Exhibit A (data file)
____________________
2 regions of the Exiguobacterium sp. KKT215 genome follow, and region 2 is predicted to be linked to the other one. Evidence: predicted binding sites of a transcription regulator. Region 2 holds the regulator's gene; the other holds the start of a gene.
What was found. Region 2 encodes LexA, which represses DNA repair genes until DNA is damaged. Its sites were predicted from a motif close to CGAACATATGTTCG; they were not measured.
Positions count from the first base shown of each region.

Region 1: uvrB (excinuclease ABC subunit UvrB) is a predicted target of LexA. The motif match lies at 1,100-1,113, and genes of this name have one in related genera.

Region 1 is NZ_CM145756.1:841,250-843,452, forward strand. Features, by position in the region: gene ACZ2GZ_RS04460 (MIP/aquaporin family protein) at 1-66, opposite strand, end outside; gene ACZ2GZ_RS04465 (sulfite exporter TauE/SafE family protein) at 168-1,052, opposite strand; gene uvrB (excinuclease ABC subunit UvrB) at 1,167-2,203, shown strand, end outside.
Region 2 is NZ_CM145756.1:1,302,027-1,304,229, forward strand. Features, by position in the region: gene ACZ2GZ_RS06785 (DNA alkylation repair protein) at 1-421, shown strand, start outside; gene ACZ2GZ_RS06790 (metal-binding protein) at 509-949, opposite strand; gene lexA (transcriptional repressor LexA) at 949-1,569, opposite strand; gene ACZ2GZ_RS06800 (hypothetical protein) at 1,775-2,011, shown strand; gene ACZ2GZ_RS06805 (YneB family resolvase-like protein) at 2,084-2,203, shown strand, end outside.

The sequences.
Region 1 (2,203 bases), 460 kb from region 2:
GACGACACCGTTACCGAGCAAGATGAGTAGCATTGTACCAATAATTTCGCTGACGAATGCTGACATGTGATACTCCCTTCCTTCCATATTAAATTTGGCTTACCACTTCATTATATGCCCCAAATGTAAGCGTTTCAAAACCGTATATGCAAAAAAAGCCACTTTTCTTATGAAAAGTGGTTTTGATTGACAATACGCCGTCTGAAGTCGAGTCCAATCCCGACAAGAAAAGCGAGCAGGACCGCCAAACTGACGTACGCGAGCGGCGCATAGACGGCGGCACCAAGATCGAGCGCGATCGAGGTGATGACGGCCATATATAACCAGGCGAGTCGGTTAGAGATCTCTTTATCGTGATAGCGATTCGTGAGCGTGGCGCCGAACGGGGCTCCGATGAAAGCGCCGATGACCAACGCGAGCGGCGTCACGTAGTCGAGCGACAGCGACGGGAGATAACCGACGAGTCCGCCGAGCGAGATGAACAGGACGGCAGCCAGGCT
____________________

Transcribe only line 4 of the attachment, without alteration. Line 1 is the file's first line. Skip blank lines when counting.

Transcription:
Region 1: uvrB (excinuclease ABC subunit UvrB) is a predicted target of LexA. The motif match lies at 1,100-1,113, and genes of this name have one in related genera.